In a brief filed today with the United States Court of Appeals for the Ninth Circuit, in San Francisco, the Bush administration endorsed the industry's argument that this substitution was improper because it would, in effect, regulate fuel economy standards, over which the federal government holds exclusive jurisdiction. The car companies would get credit toward the electric-vehicle quota depending on the fuel economy of the hybrids.

The brief does not appear to raise any new substantive arguments, but it carries some political significance in that it appears to favor Detroit over Los Angeles. Mr. Bush lost Michigan in 2000 to Vice President Al Gore, and while Mr. Bush was defeated in California as well, the vote was far closer in Michigan. Mr. Bush has been reaching out to union voters and is hoping to capture the state in 2004 while the likelihood of California voting for him appears more remote.

"The major issue isn't the substance of the brief but the fact of the brief," said Daniel Becker, director of the global warming and energy program for the Sierra Club. "The fact that the Bush administration, with the former chief lobbyist of G.M. as a chief of staff, is weighing in on the side of G.M. to overturn California's efforts to clean the air that Californians breathe is outrageous."

Scott McLellan, a spokesman for the White House, dismissed the accusation that the administration was siding with General Motors because of Mr. Card's past connection.

"Congress long ago made clear there should be a uniform fuel economy standard," Mr. McLellan said. "The American people would be best served if the leadership of special interest groups worked with us in our efforts to increase fuel efficiency, promote safety and improve air quality."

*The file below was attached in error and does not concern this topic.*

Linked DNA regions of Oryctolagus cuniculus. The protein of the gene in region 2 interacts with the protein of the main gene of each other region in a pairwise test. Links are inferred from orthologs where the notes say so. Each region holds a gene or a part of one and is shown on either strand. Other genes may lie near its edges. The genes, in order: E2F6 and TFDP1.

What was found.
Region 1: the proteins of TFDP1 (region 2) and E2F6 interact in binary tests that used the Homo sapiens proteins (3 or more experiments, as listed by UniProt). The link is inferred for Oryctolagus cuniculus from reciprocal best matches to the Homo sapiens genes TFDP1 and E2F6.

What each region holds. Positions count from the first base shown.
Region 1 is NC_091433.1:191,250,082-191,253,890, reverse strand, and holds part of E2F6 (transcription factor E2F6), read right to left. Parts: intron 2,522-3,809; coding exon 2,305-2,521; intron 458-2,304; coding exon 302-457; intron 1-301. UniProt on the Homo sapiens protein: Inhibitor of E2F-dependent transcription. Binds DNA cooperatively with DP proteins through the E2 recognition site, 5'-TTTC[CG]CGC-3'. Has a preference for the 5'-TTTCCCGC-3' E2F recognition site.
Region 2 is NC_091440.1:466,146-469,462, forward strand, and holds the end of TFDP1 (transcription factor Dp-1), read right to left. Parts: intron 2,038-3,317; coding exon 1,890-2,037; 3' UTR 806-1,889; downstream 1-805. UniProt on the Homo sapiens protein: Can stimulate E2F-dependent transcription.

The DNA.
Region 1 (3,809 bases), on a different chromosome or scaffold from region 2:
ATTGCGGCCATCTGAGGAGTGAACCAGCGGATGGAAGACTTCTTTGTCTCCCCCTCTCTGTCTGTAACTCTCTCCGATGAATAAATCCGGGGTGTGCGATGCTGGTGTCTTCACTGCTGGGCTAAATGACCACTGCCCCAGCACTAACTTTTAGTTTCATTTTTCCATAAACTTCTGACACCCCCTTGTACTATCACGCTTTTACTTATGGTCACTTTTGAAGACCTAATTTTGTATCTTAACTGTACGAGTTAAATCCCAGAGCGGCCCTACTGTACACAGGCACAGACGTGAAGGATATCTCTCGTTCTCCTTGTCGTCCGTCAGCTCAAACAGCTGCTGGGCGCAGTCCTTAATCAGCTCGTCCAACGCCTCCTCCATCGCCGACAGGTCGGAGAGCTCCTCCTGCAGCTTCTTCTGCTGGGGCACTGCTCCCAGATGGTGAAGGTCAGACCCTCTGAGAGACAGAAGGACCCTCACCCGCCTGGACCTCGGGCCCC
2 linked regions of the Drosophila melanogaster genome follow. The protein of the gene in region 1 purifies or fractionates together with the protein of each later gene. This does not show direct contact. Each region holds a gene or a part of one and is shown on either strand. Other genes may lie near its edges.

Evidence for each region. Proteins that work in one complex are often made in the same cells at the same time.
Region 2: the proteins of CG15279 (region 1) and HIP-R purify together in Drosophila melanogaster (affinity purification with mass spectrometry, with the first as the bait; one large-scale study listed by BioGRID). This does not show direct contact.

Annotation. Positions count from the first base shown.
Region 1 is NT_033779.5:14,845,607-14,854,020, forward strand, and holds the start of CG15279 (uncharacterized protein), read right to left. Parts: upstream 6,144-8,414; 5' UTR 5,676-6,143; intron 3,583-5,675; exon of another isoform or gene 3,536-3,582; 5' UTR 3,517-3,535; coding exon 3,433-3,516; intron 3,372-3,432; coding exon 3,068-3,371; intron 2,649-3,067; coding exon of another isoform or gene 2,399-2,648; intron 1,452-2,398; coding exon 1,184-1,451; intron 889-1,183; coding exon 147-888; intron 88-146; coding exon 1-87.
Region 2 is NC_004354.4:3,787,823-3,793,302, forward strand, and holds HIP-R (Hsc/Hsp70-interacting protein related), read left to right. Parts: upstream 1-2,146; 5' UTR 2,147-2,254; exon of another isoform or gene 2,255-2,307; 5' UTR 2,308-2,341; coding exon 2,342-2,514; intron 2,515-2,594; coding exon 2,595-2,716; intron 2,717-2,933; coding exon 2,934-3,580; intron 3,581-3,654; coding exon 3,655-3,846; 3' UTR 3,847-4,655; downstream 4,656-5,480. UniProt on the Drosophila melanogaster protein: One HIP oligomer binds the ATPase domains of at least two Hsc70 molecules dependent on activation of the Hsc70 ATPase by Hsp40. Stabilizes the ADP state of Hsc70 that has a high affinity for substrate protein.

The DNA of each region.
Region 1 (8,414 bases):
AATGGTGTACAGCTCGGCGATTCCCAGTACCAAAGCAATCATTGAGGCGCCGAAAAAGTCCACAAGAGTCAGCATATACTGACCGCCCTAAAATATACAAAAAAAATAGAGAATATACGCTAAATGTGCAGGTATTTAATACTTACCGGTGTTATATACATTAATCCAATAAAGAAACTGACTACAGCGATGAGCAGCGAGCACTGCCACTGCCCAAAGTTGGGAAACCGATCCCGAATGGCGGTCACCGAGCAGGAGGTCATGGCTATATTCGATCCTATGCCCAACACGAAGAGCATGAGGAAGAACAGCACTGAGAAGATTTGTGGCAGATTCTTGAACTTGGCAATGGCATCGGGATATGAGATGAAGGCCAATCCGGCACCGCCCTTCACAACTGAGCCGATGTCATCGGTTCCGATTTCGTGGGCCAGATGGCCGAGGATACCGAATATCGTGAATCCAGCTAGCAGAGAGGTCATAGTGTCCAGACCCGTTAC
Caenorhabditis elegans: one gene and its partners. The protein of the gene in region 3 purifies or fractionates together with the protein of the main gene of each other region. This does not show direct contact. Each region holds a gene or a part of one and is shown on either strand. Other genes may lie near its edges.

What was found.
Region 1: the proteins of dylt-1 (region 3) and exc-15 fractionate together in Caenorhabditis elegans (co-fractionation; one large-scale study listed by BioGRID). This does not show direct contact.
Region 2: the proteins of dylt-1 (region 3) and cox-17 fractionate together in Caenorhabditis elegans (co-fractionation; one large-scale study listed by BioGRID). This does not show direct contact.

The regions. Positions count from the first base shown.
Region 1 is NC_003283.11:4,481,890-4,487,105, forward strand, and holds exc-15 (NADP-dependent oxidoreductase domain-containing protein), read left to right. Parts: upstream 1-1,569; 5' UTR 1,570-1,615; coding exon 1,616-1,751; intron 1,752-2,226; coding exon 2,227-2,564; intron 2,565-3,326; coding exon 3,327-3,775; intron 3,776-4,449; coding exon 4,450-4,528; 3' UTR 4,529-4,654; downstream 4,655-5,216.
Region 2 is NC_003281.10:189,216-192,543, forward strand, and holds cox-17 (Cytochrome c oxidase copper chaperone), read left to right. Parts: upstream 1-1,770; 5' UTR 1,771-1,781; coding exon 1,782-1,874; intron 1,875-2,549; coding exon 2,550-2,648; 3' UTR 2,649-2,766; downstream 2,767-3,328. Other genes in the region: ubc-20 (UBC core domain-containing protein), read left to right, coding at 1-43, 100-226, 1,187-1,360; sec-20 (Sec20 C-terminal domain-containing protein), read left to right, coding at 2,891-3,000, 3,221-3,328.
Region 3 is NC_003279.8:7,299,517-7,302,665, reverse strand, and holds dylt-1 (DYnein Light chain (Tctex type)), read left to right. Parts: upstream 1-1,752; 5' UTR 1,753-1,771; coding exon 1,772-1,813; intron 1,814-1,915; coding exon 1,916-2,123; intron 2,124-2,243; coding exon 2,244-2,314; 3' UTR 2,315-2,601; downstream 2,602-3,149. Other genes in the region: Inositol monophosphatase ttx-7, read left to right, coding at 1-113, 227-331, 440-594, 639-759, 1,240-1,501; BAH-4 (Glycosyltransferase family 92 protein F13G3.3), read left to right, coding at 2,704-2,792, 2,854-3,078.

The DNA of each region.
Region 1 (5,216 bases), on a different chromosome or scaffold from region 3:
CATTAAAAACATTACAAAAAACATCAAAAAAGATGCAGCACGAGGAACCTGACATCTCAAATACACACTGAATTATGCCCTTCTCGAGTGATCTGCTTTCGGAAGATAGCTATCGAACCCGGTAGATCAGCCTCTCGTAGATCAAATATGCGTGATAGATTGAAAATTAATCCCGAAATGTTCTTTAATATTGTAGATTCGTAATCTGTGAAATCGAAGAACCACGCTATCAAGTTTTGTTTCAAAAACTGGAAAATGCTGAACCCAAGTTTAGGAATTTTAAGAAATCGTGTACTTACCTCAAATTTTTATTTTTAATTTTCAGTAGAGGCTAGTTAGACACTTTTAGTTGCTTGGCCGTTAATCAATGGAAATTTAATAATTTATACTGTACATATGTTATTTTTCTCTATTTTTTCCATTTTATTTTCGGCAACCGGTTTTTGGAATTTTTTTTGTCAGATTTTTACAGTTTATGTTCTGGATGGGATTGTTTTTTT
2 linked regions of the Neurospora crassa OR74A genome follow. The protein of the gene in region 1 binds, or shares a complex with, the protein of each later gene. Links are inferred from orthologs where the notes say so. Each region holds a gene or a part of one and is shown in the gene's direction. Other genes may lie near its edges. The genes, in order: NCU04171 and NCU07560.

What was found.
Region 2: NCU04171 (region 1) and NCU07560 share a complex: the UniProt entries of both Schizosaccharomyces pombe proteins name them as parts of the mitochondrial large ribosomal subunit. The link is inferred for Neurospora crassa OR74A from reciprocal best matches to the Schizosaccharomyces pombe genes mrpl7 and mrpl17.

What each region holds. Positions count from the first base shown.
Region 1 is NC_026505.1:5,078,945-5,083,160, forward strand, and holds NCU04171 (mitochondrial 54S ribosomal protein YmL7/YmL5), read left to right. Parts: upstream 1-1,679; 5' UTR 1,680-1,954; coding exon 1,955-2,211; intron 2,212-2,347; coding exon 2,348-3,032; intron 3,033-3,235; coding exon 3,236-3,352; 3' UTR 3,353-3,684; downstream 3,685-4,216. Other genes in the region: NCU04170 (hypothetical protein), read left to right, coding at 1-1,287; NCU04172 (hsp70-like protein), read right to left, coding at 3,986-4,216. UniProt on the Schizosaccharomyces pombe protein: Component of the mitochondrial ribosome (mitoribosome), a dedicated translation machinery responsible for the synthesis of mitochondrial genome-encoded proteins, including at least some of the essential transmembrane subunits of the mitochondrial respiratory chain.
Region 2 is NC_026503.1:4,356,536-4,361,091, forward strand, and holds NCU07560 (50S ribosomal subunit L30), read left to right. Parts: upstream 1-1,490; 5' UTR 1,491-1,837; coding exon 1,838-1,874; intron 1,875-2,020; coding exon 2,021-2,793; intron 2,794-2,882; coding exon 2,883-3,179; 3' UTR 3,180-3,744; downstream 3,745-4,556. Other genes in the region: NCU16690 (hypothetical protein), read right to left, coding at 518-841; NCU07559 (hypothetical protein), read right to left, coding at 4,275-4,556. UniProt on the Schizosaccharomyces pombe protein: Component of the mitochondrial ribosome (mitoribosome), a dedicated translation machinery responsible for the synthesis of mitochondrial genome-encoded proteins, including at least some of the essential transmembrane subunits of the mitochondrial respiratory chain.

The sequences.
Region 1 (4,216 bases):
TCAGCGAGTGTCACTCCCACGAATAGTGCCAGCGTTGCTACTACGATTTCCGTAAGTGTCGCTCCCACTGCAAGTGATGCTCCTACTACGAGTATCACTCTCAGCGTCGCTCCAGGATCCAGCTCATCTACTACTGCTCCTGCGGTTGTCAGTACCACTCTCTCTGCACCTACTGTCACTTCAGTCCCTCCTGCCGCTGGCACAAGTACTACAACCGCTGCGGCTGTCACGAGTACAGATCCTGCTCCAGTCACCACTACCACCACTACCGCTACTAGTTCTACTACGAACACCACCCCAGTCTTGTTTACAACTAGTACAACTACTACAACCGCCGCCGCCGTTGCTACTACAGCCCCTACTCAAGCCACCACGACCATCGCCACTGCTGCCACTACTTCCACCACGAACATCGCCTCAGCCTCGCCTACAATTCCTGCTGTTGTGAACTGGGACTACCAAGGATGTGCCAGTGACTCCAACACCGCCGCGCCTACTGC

Congress has long allowed California to set its own emission standards because smog there is so bad. As a result, the state has set emission requirements that have forced car companies to invent new technologies for pollution control.

Since 1990, California has been trying to incubate an electric car industry, putting it on the leading edge of battle between clean-air advocates and the automakers. What California does, states in the Northeast tend to adopt as well, another reason the car companies are trying to block the electric car, which they say is impractical in California and even worse in cold climates.

Environmentalists said that the auto industry initiated contact with the Bush administration to file the brief on the industry's behalf. Jon S. Coifman, a spokesman for the Natural Resources Defense Council, said, "It's our understanding that this whole thing is expressly at the behest of auto industry plaintiffs."

The administration brief acknowledges that the hybrid option is one of several ways that the car companies could meet the requirements. But it noted that a lower court found that "these other alternatives are in fact impractical, and that manufacturers seeking to minimize their costs will be forced to produce hybrid vehicles that meet the state's fuel efficiency standard."

It also said that the state cannot list compliance options in matters -- like fuel economy -- where only the federal government is allowed to regulate.

In a statement tonight, Gov. Gray Davis said: "Fuel cell and hybrid technology is a decade ahead of where it would have been in the absence of zero-emission vehicle regulations. I am disappointed that the federal government would intervene with our efforts to protect our air quality."

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3) Energy bill may fall apart over electricity disagreemets

Thursday, October 10, 2002

By H. Josef Hebert, Associated Press

WASHINGTON - Lawmakers' inability to resolve a few issues important to the electric power industry - rather than a dispute over new oil drilling in the Arctic wild - is thwarting a deal in Congress to overhaul the nation's energy agenda.